In looking at the saving of my soul, God may have given me coaching for a sense of direction in life, but ultimately I am still going to die at some point and coaching will not save me from that.


2. I Was Working for Coaching, But Coaching Wasn’t Working for Me

At some point, I realized that coaching was my job and my passion, but in my current state it was not going to get me out of my parent’s basement. I cut my paycheck in half to work where I did, but in that time frame since it has not built back up to that point. Ultimately, somewhere along the line I began living to coach, and not coaching for a living. This is not sustainable to make coaching a career.


3. I See Hundreds of People on a Daily Basis, But Have Very Few Deep and Meaningful Relationships

I am an introvert. I have known this for years. I loath small talk and want to have meaningful relationships with people. In the words of Andy Mineo “lately all my new friends are just coworkers, so where do I go when my soul hurts?” I love my coworkers immensely, and one of them has become one of the best friends I could ask for, but my work and social life began to revolve around the work. Having very little ability to have meaningful relationships with other adults my age is crucial, especially to maintain a sense of level headedness as a youth coach.


Now back to the bear encounter.


In the past six months, I’d had a few conversations with administrators from Deerfoot Lodge (mentioned above), and turned away from the possibility of working as a chef there this summer several times. But after several weekends in a row volunteering my time to help open the camp for the summer, I found that there was a leaning and need for time away from the world.

When people started asking why I don’t smile anymore, I realized I needed change.

So I decided to think about the ever present offer to escape into the woods.


As someone of faith, I pray about big decisions like this. I felt God calling me away. But there was no peace, because I knew the implications of stepping away from coaching for a bit. I feared (and still do fear) being accused of burnout, or uncommitted to the craft. This lead me to a deserted mountainside clearing, praying for peace. And when I finished my prayer, everything fell silent, and turned around to find myself locking eyes with a bear.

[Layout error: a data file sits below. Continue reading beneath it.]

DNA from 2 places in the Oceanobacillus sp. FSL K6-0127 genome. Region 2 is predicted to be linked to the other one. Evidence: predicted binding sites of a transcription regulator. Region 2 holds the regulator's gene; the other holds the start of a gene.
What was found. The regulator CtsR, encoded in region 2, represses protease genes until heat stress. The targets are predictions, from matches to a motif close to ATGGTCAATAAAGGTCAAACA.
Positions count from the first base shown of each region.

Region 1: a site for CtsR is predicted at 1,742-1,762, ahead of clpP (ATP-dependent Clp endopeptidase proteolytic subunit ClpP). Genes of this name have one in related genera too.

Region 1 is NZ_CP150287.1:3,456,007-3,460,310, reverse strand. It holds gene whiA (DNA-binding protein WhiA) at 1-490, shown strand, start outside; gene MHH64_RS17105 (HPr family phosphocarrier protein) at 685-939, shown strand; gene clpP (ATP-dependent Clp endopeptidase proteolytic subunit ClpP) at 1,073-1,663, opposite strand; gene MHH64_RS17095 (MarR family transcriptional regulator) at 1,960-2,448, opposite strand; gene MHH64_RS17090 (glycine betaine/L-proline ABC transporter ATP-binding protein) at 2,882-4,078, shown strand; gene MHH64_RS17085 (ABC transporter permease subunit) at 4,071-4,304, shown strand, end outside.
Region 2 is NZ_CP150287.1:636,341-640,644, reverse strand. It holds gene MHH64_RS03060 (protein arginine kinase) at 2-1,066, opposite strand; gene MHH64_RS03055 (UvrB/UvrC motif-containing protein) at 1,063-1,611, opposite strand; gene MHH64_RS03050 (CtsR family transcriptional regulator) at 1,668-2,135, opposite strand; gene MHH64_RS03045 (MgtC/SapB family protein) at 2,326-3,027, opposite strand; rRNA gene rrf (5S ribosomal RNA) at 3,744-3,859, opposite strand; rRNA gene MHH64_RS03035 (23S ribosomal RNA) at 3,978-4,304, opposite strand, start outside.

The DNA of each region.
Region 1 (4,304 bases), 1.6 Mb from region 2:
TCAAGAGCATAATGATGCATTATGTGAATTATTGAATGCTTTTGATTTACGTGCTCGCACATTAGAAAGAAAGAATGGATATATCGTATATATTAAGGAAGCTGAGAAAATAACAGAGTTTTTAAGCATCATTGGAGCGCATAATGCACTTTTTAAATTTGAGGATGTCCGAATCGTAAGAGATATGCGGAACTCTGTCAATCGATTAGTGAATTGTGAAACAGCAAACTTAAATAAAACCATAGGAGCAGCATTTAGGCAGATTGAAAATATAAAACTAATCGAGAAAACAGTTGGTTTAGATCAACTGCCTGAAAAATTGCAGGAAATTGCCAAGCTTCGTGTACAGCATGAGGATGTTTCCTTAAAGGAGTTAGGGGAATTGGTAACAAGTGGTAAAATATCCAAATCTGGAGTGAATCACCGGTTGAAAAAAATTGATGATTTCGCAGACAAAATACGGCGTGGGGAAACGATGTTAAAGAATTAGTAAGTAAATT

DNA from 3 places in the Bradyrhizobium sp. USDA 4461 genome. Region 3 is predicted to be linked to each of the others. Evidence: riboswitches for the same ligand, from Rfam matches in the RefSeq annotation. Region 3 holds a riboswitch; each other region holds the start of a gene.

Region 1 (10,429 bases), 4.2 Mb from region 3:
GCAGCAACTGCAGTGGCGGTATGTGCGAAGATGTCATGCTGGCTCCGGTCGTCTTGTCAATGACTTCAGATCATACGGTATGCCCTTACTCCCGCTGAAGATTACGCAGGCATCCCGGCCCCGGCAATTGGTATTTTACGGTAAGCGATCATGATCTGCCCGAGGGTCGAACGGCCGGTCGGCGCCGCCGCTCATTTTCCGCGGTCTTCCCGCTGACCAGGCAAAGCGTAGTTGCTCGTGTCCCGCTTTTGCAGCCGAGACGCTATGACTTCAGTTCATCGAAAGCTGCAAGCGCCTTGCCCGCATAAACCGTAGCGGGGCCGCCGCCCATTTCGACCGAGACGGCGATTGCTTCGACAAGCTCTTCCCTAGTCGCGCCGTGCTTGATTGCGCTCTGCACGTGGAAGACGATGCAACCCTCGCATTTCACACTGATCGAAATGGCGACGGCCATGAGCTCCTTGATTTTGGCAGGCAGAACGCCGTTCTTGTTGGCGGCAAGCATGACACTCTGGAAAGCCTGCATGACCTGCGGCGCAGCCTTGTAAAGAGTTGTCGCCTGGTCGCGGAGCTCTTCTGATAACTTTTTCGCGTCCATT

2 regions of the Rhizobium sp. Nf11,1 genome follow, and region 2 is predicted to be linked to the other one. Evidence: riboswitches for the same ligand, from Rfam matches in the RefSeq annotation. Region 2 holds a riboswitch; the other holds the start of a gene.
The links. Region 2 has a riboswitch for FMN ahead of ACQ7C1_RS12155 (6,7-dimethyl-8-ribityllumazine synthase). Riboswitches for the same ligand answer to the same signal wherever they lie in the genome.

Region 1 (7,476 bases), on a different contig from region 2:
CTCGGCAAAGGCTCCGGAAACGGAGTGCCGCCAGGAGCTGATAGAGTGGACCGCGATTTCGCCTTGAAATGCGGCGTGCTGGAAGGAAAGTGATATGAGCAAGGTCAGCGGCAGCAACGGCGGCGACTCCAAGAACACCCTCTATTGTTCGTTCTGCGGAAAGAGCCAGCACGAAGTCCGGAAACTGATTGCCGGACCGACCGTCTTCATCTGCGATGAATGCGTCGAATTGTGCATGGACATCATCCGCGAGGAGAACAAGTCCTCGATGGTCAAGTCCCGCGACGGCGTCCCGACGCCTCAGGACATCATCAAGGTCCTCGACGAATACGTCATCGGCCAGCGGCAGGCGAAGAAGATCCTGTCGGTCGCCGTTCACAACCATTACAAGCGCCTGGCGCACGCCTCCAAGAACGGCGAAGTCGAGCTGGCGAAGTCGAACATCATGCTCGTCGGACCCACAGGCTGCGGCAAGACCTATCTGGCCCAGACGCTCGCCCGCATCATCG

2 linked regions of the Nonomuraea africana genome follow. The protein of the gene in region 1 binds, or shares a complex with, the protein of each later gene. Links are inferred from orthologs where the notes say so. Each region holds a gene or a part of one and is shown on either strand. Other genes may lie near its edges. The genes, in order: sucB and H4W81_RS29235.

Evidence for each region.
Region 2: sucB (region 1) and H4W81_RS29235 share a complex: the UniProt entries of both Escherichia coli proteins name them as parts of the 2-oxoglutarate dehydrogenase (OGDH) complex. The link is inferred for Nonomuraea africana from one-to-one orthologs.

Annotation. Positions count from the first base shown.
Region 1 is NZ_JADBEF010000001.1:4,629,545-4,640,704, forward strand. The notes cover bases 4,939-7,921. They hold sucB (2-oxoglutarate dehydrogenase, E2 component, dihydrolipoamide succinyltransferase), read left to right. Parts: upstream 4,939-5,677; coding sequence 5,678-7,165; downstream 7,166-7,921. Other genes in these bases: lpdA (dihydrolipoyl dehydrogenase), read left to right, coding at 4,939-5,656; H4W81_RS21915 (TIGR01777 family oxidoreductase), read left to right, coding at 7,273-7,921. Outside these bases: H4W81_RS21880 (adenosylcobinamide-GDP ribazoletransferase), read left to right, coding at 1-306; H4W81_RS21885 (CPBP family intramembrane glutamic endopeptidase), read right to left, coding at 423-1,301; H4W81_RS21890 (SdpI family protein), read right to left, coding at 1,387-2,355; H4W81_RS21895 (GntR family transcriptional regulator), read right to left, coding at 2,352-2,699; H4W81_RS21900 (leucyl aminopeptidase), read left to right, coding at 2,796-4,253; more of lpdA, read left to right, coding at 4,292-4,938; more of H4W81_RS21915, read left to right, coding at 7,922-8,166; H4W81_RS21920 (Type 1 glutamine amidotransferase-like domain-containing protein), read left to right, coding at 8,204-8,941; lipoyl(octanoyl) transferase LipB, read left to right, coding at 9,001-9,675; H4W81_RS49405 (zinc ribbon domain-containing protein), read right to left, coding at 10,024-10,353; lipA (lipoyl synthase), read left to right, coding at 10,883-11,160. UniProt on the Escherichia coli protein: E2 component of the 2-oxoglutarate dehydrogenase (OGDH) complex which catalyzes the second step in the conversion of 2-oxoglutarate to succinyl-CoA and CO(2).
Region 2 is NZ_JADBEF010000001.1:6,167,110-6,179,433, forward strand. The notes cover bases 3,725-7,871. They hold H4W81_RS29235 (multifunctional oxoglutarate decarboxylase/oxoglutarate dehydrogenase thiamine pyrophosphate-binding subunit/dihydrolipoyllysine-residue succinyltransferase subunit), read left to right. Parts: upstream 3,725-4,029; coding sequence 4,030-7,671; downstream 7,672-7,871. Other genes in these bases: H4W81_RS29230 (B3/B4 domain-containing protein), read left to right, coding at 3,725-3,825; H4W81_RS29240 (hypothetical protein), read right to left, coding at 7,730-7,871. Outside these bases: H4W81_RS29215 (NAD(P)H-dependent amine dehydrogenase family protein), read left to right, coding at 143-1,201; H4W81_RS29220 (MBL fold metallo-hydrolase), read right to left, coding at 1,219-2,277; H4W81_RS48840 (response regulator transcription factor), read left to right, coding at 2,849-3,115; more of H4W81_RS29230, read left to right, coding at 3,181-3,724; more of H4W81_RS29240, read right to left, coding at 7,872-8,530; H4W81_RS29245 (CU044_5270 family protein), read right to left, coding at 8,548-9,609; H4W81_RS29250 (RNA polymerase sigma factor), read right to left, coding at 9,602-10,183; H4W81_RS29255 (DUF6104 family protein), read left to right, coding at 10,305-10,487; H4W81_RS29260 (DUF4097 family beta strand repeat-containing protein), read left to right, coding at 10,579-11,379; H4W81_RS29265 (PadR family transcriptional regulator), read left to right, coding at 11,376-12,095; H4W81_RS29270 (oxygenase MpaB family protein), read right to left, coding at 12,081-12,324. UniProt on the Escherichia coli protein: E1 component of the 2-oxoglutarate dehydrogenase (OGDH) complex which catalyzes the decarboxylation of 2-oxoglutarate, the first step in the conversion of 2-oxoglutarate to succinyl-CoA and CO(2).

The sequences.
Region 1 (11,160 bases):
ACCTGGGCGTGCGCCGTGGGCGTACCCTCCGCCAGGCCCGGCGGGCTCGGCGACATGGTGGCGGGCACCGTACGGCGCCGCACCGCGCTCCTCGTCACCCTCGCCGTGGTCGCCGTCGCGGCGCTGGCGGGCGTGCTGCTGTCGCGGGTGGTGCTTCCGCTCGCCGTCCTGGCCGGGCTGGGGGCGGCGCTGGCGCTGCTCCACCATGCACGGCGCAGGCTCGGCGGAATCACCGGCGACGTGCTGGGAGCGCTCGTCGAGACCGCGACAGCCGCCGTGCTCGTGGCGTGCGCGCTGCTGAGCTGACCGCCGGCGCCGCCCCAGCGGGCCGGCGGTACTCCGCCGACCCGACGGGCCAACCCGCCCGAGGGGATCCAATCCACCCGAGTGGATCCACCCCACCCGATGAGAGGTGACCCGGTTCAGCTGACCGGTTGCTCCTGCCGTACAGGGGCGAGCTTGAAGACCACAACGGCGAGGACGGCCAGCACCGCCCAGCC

I have encountered bears in the wild before, and ones bigger than the bear I found myself making eye contact with, but I had never been within the 10 yards that I was that day. But the difference in the encounters is that before I had terrified, but in this instance, I immediately felt at ease. I was calm. And the bear dropped its head as if to nod at me and walked off into the woods.


It was then I realized that I needed to leave coaching for a short bit. When confronted with a scenario in which I normally would have felt terrified, I was calm. I was terrified of the opinions of other coaches, to leave the kids I coach, and say goodbye to people I have the fortune of working with. But my path is going to be different. I was never the typical coach, and I don’t ever plan on being one, so while I may step away from coaching for now I know it won’t be the end of this story.

I’m going into the woods now, because that’s where God is leading me. And I’m going to follow that path wherever it goes.